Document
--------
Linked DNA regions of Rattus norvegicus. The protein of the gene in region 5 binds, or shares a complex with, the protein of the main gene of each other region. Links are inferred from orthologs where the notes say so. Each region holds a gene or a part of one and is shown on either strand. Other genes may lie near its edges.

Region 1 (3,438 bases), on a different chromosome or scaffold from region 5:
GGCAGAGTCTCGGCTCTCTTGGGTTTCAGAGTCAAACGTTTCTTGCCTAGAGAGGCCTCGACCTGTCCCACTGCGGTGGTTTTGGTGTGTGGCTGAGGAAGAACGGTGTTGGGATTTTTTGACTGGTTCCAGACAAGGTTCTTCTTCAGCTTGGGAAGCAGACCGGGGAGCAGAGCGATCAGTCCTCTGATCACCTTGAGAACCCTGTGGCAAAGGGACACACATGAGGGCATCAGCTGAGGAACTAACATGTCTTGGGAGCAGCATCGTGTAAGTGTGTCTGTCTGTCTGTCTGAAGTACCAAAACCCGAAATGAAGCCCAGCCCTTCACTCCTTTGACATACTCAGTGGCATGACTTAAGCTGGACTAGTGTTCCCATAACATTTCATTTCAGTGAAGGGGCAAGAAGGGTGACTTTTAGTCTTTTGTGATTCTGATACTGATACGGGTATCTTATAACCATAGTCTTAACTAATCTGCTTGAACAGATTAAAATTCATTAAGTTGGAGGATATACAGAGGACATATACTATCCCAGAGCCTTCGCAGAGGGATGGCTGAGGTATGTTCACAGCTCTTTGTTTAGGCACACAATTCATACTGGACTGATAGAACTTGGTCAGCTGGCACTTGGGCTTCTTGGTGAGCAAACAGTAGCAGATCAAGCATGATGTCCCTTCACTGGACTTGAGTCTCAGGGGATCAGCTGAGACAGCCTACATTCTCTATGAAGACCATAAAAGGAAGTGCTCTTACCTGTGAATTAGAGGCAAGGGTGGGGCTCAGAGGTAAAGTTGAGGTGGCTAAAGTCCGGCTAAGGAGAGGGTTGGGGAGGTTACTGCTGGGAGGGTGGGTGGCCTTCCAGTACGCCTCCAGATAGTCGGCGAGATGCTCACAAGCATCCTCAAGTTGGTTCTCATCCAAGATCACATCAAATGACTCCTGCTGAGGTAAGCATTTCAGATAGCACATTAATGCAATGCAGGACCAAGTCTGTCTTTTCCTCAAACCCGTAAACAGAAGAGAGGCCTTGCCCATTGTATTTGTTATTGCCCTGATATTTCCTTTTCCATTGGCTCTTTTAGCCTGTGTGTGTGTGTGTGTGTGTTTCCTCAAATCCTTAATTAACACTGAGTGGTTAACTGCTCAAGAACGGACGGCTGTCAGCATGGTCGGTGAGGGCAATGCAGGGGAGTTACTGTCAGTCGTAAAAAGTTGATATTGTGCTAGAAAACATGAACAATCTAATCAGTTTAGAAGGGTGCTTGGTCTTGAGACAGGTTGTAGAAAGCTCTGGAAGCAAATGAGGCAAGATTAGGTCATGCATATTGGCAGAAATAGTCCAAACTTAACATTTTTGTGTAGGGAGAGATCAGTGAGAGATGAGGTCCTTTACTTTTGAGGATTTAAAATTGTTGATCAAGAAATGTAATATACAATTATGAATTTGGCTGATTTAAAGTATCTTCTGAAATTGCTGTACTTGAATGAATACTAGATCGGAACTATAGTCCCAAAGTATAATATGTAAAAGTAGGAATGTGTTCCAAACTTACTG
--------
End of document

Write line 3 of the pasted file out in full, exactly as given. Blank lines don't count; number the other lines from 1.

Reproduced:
GGCAGAGTCTCGGCTCTCTTGGGTTTCAGAGTCAAACGTTTCTTGCCTAGAGAGGCCTCGACCTGTCCCACTGCGGTGGTTTTGGTGTGTGGCTGAGGAAGAACGGTGTTGGGATTTTTTGACTGGTTCCAGACAAGGTTCTTCTTCAGCTTGGGAAGCAGACCGGGGAGCAGAGCGATCAGTCCTCTGATCACCTTGAGAACCCTGTGGCAAAGGGACACACATGAGGGCATCAGCTGAGGAACTAACATGTCTTGGGAGCAGCATCGTGTAAGTGTGTCTGTCTGTCTGTCTGAAGTACCAAAACCCGAAATGAAGCCCAGCCCTTCACTCCTTTGACATACTCAGTGGCATGACTTAAGCTGGACTAGTGTTCCCATAACATTTCATTTCAGTGAAGGGGCAAGAAGGGTGACTTTTAGTCTTTTGTGATTCTGATACTGATACGGGTATCTTATAACCATAGTCTTAACTAATCTGCTTGAACAGATTAAAATTCATTAAGTTGGAGGATATACAGAGGACATATACTATCCCAGAGCCTTCGCAGAGGGATGGCTGAGGTATGTTCACAGCTCTTTGTTTAGGCACACAATTCATACTGGACTGATAGAACTTGGTCAGCTGGCACTTGGGCTTCTTGGTGAGCAAACAGTAGCAGATCAAGCATGATGTCCCTTCACTGGACTTGAGTCTCAGGGGATCAGCTGAGACAGCCTACATTCTCTATGAAGACCATAAAAGGAAGTGCTCTTACCTGTGAATTAGAGGCAAGGGTGGGGCTCAGAGGTAAAGTTGAGGTGGCTAAAGTCCGGCTAAGGAGAGGGTTGGGGAGGTTACTGCTGGGAGGGTGGGTGGCCTTCCAGTACGCCTCCAGATAGTCGGCGAGATGCTCACAAGCATCCTCAAGTTGGTTCTCATCCAAGATCACATCAAATGACTCCTGCTGAGGTAAGCATTTCAGATAGCACATTAATGCAATGCAGGACCAAGTCTGTCTTTTCCTCAAACCCGTAAACAGAAGAGAGGCCTTGCCCATTGTATTTGTTATTGCCCTGATATTTCCTTTTCCATTGGCTCTTTTAGCCTGTGTGTGTGTGTGTGTGTGTTTCCTCAAATCCTTAATTAACACTGAGTGGTTAACTGCTCAAGAACGGACGGCTGTCAGCATGGTCGGTGAGGGCAATGCAGGGGAGTTACTGTCAGTCGTAAAAAGTTGATATTGTGCTAGAAAACATGAACAATCTAATCAGTTTAGAAGGGTGCTTGGTCTTGAGACAGGTTGTAGAAAGCTCTGGAAGCAAATGAGGCAAGATTAGGTCATGCATATTGGCAGAAATAGTCCAAACTTAACATTTTTGTGTAGGGAGAGATCAGTGAGAGATGAGGTCCTTTACTTTTGAGGATTTAAAATTGTTGATCAAGAAATGTAATATACAATTATGAATTTGGCTGATTTAAAGTATCTTCTGAAATTGCTGTACTTGAATGAATACTAGATCGGAACTATAGTCCCAAAGTATAATATGTAAAAGTAGGAATGTGTTCCAAACTTACTG